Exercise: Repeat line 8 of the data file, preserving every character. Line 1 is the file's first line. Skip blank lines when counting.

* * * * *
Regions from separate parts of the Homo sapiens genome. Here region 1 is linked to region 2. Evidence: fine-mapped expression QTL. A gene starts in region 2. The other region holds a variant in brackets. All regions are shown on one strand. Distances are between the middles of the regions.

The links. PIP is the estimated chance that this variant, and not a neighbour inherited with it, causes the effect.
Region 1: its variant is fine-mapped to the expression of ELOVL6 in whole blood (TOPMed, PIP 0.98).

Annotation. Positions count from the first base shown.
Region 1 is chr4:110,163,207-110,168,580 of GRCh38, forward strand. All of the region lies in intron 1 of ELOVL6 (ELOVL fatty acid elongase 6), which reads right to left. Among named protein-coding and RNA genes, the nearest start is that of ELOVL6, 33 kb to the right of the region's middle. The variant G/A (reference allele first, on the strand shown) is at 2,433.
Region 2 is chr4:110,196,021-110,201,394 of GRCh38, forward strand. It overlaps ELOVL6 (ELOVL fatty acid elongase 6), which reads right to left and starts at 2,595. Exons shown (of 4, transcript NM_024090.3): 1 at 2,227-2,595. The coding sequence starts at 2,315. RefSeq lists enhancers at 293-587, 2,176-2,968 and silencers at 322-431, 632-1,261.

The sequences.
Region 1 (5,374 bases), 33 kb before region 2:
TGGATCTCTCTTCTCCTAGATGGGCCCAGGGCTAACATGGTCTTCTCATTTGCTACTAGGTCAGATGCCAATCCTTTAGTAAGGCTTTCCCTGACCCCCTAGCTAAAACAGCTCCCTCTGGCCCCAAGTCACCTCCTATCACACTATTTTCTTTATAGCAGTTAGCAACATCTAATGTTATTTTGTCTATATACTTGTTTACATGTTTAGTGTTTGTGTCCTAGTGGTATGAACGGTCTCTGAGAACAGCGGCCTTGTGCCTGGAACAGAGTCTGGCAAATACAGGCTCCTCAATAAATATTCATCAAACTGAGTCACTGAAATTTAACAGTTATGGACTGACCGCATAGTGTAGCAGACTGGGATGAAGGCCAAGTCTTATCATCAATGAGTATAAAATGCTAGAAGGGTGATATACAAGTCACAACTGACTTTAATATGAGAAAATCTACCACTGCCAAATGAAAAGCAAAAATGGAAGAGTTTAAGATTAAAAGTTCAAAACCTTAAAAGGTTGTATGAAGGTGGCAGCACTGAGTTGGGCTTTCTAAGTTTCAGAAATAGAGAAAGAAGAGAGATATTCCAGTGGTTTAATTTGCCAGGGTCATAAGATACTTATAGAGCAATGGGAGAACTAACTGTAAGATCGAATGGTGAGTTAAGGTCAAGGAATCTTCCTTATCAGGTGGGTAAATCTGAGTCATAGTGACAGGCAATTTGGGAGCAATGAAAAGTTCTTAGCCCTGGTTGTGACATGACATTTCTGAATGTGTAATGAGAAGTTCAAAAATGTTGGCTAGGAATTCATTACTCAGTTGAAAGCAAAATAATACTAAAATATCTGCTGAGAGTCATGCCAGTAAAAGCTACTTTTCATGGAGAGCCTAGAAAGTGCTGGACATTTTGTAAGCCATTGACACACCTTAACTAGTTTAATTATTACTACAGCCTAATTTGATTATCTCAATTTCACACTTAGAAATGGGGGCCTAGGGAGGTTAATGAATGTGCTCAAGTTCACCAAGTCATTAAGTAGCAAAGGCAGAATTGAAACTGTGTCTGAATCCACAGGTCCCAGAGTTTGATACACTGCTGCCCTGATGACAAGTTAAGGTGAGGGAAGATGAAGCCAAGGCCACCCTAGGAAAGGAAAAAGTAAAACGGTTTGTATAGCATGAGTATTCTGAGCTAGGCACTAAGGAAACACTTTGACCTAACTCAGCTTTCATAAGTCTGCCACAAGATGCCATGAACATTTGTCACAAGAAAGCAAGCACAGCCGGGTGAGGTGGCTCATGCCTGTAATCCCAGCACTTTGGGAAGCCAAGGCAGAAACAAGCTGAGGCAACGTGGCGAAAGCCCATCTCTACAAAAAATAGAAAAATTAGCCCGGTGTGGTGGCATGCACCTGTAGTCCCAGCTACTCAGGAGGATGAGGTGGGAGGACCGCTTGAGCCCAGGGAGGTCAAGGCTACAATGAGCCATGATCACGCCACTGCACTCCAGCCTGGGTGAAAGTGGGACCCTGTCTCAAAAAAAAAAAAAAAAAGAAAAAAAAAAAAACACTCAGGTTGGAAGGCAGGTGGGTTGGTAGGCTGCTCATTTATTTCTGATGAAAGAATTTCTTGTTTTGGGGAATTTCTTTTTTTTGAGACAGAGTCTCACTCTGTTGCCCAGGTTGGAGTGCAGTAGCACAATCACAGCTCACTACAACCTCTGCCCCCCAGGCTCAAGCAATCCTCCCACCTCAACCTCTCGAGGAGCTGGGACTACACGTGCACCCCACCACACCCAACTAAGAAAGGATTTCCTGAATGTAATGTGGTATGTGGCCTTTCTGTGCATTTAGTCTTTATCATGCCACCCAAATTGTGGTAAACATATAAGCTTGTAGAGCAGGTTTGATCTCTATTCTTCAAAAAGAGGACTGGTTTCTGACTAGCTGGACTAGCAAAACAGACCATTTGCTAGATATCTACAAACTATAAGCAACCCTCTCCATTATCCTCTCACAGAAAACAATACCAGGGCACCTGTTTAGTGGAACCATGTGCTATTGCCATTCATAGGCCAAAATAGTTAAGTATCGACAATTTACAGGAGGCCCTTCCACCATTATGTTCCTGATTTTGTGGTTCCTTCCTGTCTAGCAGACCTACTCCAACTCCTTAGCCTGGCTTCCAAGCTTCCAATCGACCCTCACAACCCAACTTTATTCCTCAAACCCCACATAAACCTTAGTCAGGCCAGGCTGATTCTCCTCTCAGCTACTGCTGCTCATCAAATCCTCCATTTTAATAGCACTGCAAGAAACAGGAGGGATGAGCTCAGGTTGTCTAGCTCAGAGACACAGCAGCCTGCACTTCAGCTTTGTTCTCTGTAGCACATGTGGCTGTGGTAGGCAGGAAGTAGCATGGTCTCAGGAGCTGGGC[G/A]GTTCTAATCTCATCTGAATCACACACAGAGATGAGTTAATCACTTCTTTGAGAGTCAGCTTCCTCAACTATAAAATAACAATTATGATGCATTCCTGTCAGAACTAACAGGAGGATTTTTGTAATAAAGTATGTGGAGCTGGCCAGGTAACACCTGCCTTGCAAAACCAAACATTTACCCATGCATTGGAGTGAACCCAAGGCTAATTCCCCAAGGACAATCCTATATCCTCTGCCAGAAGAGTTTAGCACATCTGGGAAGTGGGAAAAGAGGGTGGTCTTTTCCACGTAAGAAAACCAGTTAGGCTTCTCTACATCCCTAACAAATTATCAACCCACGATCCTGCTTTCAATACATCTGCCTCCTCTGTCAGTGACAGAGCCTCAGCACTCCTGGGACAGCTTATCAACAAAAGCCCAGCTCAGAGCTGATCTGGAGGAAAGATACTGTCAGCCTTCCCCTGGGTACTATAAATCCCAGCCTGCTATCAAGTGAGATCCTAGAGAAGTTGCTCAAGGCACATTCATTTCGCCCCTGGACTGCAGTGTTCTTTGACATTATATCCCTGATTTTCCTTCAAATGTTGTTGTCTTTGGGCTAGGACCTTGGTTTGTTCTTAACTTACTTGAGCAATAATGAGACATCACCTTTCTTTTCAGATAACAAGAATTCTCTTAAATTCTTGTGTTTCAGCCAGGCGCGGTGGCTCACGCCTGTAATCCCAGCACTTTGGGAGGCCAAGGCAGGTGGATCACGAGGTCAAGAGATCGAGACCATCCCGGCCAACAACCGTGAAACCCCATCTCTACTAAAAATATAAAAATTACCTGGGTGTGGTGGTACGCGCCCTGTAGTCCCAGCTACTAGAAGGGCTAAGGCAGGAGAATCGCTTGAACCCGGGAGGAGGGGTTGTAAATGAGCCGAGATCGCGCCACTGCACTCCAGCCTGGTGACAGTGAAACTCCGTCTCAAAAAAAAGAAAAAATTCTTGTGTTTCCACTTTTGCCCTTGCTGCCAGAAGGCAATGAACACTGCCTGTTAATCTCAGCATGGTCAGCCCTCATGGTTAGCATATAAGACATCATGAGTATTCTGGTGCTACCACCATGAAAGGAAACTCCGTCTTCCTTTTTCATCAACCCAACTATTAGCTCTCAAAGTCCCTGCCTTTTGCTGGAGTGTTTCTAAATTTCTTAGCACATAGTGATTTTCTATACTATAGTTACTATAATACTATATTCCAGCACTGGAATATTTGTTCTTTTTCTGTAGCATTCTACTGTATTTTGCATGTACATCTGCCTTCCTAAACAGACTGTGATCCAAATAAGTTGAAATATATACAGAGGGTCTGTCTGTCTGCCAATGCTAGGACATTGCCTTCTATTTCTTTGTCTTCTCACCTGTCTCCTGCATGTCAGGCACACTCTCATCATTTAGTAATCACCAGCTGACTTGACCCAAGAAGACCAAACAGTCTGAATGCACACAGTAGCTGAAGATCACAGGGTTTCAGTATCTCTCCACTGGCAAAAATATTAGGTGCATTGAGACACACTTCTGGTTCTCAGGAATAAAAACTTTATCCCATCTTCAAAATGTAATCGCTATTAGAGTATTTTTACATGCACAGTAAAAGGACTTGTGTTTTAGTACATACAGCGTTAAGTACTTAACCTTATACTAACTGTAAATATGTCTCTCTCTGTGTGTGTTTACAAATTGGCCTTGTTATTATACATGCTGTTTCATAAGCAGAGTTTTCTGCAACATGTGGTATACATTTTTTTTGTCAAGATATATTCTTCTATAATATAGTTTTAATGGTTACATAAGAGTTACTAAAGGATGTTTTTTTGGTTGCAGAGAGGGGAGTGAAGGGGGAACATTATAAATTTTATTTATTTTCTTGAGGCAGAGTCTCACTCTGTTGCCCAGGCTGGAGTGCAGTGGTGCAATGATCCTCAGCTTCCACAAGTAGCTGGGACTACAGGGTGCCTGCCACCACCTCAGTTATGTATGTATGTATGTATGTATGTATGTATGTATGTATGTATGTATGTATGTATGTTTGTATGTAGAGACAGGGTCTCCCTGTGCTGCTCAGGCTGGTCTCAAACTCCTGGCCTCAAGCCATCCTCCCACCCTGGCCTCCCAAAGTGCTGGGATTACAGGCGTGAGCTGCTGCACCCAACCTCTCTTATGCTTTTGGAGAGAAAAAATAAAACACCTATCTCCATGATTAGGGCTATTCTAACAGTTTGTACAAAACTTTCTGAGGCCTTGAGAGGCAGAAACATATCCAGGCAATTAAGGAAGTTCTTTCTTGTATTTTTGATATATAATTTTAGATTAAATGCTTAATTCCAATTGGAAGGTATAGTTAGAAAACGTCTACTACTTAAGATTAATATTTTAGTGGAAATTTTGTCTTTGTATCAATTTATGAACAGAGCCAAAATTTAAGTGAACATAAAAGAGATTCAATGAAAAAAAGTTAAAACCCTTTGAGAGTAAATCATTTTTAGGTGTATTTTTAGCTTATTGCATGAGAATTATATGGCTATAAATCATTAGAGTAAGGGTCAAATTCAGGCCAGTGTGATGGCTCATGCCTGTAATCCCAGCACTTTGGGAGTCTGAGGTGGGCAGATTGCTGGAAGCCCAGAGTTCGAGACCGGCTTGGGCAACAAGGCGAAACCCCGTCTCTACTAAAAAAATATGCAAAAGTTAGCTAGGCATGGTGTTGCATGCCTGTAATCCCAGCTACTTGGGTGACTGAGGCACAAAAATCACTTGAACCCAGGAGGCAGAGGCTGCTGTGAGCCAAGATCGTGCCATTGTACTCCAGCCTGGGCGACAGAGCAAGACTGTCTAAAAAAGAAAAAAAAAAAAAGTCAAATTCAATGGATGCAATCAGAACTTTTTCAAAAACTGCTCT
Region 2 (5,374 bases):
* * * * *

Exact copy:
Region 1 (5,374 bases), 33 kb before region 2: